“I’m grateful for it, but it also just seems kind of, you know, outrageous,” Mr. Bunyan said. “There’s no way three essays can possibly cover a semester of work.”

Mr. Bunyan was able to graduate through what is known as credit recovery — letting those who lack credits make them up by means other than retaking a class or attending traditional summer school. Although his principal said the makeup assignments were as rigorous as regular course work, Mr. Bunyan’s English teacher, Charan Morris, was so troubled that she boycotted the graduation ceremony, writing in an e-mail message to students that she believed some were “being pushed through the system regardless of whether they have done the work to earn their diploma.”

Throughout the city, an ad hoc system of helping students like Mr. Bunyan over the hump is taking root in public high schools, sometimes over the protests of teachers, who call credit recovery programs a poor substitute for classroom learning and say they ultimately devalue the diploma. In interviews, teachers or principals at more than a dozen schools said the programs ranged from five-day crunch sessions over school breaks, to interactive computer programs culminating in an online test, to independent study packets — and varied in quality.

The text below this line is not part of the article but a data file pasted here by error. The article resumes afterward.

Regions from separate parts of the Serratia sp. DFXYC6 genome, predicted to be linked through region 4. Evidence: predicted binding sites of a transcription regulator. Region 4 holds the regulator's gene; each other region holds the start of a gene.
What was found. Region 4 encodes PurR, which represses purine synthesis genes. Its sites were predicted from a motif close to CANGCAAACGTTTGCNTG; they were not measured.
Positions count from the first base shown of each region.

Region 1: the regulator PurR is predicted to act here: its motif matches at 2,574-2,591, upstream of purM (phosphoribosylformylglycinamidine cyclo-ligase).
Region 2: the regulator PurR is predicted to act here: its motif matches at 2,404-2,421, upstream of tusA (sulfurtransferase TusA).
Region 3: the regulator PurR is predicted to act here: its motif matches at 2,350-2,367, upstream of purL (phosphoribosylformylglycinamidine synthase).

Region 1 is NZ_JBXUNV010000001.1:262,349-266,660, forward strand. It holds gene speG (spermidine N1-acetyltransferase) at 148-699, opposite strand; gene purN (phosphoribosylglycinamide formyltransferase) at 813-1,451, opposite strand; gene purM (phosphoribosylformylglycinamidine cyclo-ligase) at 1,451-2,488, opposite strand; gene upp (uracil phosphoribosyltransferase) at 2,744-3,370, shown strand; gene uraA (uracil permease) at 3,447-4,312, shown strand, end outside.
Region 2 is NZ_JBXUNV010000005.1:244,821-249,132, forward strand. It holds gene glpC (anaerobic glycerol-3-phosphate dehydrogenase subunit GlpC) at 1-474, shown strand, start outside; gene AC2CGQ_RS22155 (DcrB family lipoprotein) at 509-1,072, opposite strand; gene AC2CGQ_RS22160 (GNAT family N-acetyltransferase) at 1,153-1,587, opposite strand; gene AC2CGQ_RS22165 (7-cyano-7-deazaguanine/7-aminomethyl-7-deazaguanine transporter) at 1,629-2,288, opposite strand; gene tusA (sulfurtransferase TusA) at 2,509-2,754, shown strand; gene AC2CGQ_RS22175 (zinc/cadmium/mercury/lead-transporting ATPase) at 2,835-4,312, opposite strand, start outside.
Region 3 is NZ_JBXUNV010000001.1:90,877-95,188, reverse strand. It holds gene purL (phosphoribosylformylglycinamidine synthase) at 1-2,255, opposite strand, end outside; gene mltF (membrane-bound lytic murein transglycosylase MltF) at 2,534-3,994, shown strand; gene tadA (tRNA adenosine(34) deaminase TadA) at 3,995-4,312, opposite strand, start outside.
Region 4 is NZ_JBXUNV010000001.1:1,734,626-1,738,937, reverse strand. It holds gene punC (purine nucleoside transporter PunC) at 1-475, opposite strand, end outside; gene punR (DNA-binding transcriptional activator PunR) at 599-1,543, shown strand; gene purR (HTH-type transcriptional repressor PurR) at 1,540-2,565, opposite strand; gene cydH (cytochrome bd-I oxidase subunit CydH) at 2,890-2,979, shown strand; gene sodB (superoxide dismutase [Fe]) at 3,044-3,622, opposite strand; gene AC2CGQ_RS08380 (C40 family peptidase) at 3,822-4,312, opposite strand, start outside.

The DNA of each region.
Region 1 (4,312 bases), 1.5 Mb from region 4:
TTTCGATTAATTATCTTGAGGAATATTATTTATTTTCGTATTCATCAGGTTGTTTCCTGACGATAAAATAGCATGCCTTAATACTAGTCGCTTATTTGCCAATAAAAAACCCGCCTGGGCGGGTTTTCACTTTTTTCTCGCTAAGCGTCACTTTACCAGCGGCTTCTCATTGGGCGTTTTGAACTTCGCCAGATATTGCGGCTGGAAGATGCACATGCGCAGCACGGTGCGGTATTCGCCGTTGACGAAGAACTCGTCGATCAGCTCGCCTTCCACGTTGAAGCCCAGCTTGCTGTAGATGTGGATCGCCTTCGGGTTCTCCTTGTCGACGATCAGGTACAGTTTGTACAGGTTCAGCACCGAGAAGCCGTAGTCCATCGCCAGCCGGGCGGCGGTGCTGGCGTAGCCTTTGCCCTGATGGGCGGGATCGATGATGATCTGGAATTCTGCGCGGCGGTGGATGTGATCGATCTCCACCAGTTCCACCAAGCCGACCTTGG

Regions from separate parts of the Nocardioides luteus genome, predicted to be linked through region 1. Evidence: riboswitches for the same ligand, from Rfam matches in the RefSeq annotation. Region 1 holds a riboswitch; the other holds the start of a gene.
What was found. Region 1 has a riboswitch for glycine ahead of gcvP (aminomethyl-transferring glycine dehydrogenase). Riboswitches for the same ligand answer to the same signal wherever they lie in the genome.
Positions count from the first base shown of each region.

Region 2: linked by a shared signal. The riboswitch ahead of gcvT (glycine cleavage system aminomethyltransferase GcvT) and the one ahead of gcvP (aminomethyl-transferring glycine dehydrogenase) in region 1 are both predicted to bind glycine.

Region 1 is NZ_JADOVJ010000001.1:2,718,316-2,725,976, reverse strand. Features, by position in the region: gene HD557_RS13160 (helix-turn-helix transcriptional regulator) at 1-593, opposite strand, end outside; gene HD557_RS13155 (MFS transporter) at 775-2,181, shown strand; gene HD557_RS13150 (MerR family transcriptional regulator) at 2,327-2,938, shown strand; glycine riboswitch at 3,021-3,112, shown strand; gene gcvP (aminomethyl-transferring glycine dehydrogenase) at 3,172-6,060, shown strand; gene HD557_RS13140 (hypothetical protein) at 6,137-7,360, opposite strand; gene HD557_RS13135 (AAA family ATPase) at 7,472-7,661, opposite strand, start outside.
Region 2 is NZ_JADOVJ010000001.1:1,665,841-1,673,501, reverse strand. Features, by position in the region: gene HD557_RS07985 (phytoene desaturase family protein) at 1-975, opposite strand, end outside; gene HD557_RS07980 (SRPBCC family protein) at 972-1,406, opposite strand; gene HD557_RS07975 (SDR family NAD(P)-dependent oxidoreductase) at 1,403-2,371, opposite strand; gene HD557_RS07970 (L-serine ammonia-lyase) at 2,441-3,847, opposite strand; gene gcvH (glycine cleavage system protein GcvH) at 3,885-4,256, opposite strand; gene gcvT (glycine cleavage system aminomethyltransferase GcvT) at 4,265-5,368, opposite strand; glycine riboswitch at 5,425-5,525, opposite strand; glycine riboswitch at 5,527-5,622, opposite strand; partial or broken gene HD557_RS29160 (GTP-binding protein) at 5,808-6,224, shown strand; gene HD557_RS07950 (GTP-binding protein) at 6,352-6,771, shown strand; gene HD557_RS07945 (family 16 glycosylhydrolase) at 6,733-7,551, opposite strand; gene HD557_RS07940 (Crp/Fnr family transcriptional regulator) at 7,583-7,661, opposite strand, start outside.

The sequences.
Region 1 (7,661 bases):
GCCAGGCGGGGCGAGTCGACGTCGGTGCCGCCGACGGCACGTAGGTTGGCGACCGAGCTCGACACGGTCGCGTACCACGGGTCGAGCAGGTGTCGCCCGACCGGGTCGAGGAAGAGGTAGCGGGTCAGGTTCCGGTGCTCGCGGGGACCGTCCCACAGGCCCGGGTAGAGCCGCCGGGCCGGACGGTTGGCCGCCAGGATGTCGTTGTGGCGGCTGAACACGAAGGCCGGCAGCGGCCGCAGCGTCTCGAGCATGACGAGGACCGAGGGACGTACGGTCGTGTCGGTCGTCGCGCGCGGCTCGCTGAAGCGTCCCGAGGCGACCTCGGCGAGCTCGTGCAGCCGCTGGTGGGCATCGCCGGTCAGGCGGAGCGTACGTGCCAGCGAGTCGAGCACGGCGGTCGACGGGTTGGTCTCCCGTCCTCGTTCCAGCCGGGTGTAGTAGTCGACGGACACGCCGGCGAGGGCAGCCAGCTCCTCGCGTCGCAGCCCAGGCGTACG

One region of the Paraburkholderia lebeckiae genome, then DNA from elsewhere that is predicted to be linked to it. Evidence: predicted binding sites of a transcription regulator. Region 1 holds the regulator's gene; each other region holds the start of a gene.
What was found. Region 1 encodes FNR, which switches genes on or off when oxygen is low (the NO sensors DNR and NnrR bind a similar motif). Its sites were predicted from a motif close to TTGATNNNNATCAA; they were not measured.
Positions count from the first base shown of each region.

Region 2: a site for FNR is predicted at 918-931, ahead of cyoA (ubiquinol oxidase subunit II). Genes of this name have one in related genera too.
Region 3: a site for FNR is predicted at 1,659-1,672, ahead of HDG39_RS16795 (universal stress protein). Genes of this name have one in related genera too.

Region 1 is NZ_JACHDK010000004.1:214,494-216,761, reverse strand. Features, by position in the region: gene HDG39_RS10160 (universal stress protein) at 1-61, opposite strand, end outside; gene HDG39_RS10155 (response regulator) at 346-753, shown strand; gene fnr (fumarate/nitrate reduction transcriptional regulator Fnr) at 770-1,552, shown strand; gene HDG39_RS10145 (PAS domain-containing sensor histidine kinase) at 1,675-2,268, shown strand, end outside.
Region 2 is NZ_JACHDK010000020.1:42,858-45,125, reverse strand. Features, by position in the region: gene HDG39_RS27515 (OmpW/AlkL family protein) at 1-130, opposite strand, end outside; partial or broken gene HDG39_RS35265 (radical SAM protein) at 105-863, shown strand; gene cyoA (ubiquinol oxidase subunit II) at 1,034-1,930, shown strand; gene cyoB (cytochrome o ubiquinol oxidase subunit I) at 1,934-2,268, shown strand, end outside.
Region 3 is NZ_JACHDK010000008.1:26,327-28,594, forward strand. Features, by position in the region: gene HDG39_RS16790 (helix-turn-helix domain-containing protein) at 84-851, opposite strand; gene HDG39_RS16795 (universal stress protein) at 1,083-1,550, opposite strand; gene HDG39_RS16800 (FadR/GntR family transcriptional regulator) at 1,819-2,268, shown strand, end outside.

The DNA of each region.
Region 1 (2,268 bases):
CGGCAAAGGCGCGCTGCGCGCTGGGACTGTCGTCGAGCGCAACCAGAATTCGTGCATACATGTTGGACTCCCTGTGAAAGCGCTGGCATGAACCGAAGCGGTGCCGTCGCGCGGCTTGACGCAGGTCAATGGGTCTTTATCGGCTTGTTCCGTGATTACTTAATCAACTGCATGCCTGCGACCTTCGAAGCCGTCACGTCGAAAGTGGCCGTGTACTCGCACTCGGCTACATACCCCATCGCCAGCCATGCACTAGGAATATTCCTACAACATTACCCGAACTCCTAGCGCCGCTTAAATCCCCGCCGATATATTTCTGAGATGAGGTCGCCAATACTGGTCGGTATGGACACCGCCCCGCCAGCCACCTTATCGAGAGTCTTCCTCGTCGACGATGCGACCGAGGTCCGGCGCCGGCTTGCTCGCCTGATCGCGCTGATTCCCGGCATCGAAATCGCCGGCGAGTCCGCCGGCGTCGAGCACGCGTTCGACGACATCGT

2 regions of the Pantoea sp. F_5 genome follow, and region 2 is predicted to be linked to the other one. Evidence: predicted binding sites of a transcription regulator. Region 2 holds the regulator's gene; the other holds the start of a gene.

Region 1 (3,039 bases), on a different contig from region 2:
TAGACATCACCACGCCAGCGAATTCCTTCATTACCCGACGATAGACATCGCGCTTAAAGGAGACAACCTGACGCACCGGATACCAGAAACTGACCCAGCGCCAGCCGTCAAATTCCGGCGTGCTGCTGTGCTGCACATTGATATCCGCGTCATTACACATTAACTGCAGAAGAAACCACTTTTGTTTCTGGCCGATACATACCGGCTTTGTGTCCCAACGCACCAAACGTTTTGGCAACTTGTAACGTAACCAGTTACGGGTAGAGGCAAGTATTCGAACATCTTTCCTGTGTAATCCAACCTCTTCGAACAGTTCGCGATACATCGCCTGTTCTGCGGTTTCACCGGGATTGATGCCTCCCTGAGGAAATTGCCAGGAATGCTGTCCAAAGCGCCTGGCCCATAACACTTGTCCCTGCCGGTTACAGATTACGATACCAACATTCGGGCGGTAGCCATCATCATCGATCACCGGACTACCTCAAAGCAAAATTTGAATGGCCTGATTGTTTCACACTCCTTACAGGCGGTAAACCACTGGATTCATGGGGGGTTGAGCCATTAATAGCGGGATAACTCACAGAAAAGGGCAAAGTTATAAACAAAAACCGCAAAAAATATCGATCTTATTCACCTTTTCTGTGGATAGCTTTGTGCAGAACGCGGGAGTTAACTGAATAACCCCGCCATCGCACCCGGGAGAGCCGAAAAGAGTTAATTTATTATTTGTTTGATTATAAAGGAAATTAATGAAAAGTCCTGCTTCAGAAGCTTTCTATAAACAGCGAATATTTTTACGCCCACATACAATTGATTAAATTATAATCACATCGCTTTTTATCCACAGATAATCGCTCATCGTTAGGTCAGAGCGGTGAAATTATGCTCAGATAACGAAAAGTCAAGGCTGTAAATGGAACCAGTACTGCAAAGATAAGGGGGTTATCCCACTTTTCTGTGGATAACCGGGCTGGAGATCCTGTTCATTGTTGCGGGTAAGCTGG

Top officials with the city’s Education Department say good principals have always found creative ways to help struggling students make up missed work, describing such efforts as a lifeline for students who might otherwise never earn their diplomas. And across the country, school systems confronting abysmal graduation rates are turning to online credit recovery courses, which roughly a third of states have either developed or endorsed in recent years, according to the National Dropout Prevention Center at Clemson University.

Schools Chancellor Joel I. Klein, in a statement, called credit recovery “a legitimate and important strategy for working with high school students.” He said there was “no indication” that the practice “has been abused more in recent years.”

“If credit recovery is not conducted properly, just as with any other required course, we will take appropriate action,” he added. “We do students no favors by giving them credit they haven’t earned.”